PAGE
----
If you’ve ever wondered “what is a cocktail ring?”, these flamboyant rings are inextricaly linked to the US prohibition era 1920s, when speakeasy drinking dens became a magnet for socialising and illicit drinking. Cocktail rings typically feature a large centre stone, and are inherently linked to a sense of fun.

The era was a period of tremendous change, especially for women.

They had increasing freedoms, not least of all the right to vote. This new found liberty was expressed in shorter hair, shorter hemlines and flapper dresses. They enjoyed smoking and frequenting speakeasys for drinks.

Cocktail rings from this period generally featured diamonds, sapphires, emeralds and some aquamarines, almost always set in platinum. It is not surprising that white gold emerged around this time as a more cost effective alternative to platinum.

Although the Art Deco period is generally associated with streamlined design, the dress code was decadent and glamorous, and the jewellery was designed to match. The bigger the better, and the more colourful the ring, the more colourful the character. They are meant to be noticed. This is statement jewellery at its best.

This hedonistic, carefree decadence came to an abrupt end at the conclusion of the decade with the arrival of the Great Depression, which lasted for most of the 1930s.

Whilst the 1920s signalled the emergence of cocktail rings, the 1950s heralded their zenith. As middle class wealth grew, more conspicuous consumerism appeared in the form of cars, home ownership and home appliances. This vast improvement in quality of life prompted a sense of pride in the home, and sparked a wave of home entertaining, which naturally included cocktail parties.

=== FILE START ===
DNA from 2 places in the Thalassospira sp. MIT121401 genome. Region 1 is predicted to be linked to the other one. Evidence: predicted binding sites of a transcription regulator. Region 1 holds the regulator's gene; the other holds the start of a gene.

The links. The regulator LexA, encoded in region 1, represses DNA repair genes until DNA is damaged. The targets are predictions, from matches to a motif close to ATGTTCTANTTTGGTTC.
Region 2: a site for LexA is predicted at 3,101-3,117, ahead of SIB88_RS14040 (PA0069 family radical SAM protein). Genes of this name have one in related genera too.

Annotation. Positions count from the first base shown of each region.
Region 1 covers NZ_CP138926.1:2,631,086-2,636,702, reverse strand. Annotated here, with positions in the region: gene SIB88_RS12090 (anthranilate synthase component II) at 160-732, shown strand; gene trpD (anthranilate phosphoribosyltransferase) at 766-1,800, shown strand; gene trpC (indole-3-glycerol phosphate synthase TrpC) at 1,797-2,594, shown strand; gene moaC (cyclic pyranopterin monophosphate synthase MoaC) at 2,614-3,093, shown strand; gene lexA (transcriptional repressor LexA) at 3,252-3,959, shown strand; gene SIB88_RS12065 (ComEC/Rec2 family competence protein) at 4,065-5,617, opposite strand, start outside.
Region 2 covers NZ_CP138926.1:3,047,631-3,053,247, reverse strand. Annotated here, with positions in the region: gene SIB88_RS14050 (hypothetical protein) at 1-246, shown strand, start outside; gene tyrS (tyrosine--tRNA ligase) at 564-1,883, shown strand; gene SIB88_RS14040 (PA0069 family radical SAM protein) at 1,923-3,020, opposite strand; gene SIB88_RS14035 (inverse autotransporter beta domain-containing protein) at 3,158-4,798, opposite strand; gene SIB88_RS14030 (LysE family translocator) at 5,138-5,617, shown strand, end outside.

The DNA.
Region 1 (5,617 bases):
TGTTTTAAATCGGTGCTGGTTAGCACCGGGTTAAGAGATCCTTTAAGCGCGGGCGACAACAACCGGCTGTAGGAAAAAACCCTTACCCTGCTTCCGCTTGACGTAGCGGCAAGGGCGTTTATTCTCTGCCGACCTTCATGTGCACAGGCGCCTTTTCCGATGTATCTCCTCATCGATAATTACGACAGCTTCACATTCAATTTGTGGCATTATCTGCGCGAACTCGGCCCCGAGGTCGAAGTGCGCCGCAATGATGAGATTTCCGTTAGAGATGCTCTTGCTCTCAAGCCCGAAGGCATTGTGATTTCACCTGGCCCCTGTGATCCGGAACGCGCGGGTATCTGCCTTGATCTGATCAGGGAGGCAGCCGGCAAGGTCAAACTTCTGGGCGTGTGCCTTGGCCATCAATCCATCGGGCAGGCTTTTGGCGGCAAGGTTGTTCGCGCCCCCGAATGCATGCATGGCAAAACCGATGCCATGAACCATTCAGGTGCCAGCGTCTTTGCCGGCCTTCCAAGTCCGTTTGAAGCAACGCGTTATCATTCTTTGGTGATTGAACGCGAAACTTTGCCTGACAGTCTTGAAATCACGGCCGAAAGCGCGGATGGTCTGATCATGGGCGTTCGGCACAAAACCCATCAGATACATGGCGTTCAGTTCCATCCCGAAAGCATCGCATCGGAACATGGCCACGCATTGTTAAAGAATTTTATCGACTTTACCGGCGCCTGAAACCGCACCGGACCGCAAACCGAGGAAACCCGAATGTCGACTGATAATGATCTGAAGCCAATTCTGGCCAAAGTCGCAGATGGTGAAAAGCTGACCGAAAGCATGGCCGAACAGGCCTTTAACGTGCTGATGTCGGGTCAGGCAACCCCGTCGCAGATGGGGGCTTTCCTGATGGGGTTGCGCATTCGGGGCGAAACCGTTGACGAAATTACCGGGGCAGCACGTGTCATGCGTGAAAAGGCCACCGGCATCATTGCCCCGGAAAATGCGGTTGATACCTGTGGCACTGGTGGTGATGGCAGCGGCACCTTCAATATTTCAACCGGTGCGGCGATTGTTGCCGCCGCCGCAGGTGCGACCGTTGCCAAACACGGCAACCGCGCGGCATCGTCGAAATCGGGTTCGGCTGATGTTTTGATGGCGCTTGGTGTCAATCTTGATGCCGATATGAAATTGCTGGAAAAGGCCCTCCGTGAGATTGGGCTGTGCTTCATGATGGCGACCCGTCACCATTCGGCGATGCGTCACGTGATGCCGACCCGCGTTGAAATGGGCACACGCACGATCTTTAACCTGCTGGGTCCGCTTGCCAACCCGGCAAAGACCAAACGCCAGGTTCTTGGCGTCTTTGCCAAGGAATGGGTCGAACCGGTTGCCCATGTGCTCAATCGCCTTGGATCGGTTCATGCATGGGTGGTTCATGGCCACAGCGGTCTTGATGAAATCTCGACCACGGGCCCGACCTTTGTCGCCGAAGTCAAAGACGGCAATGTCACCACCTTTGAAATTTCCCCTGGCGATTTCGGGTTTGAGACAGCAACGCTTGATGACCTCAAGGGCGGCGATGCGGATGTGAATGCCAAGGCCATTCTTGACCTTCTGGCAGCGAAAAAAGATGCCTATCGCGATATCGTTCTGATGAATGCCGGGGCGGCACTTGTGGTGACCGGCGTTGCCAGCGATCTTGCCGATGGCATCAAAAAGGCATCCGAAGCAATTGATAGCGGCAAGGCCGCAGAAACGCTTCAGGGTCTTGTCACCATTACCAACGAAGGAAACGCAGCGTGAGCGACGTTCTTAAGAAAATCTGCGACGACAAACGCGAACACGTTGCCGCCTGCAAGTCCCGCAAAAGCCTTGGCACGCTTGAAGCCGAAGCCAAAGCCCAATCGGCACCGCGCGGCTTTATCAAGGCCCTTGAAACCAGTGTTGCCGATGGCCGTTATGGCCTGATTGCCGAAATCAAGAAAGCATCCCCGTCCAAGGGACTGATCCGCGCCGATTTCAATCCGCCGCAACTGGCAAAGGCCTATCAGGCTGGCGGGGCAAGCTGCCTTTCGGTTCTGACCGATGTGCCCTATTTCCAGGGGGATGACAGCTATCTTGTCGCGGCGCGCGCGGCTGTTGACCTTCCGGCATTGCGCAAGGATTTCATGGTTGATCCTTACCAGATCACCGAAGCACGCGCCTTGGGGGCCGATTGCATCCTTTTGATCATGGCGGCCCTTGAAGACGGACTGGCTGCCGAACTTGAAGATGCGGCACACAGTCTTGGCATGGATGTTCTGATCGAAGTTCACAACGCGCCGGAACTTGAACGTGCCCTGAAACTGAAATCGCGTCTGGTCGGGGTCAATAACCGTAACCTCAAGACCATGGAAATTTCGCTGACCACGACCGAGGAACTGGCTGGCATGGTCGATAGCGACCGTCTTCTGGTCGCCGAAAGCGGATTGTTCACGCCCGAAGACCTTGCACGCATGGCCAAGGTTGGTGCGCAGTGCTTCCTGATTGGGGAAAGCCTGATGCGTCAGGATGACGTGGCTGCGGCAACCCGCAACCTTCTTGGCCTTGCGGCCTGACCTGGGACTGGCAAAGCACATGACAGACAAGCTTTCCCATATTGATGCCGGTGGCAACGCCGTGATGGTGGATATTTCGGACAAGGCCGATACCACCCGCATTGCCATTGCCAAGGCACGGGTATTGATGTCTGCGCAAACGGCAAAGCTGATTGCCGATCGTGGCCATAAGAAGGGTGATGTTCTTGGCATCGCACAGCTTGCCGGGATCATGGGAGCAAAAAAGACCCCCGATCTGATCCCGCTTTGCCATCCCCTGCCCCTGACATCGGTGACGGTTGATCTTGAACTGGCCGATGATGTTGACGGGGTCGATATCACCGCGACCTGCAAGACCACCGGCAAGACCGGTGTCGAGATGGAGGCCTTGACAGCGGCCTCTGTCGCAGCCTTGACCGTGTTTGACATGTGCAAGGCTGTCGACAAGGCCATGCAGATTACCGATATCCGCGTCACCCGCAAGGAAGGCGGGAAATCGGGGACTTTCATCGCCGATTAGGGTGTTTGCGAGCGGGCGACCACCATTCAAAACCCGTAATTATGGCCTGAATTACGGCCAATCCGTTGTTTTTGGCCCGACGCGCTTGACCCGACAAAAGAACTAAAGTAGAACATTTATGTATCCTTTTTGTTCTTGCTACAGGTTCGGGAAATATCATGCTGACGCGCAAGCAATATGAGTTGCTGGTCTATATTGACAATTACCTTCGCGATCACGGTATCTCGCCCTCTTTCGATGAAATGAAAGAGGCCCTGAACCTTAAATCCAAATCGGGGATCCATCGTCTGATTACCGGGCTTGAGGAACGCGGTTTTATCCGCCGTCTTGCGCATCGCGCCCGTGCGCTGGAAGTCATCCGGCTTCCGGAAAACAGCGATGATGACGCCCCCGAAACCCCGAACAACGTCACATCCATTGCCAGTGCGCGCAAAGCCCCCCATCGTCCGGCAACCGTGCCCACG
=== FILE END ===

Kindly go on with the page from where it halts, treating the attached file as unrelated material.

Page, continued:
The popularity of cocktail rings re-emerged and continued until a sharp decline in the 1960s.

Jewellery, like all art, is a reflection of social, economic and cultural factors, and the ostentatious, dazzle of the rings simply weren’t compatible with the lifestyle of the 60s and 70s.

However, the dramatic largesse of the 80s (think Dynasty!!) embraced all things”big”- big hair, big shoulder pads and big jewellery. So it was hardly surprising to find flamboyant, larger than life cocktail rings back in favour, where they have remained ever since.


Cocktail rings are typically worn on the ring finger of the right hand, however, it is also very popular to wear them on the index finger (of either hand). Contrary to views that this is a more modern interpretation of how to wear them, reference to art quickly abandons this myth. A fabulous Frans Hals painting: The Wedding Portrait of Isaac Massa and Beatrix van der Laen, presents the joyful couple from the 17th century, and she is wearing a ring prominently on her right index finger. It was thought at the time that a vein led directly from the index finger to the heart…

Given the abundance of sublime and striking semi-precious stones available today, with a little imagination, it is possible to create show stopping numbers without busting your bank balance.

Nowadays, most statement rings featuring a large centre stone are referred to collectively as a cocktail ring. They are generally considered occasional wear which does them a dis-service. A bold ring makes a bold statement- they are meant to attract attention. So they can be just as effective with jeans and a white linen shirt, a little black dress, or an evening gown. It just comes down to attitude, which they have in spades. If you enjoy the latitude of hi/lo dressing, then a cocktail ring should be a staple of your jewellery box. These fabulous knuckle busters should be loved and worn day and night.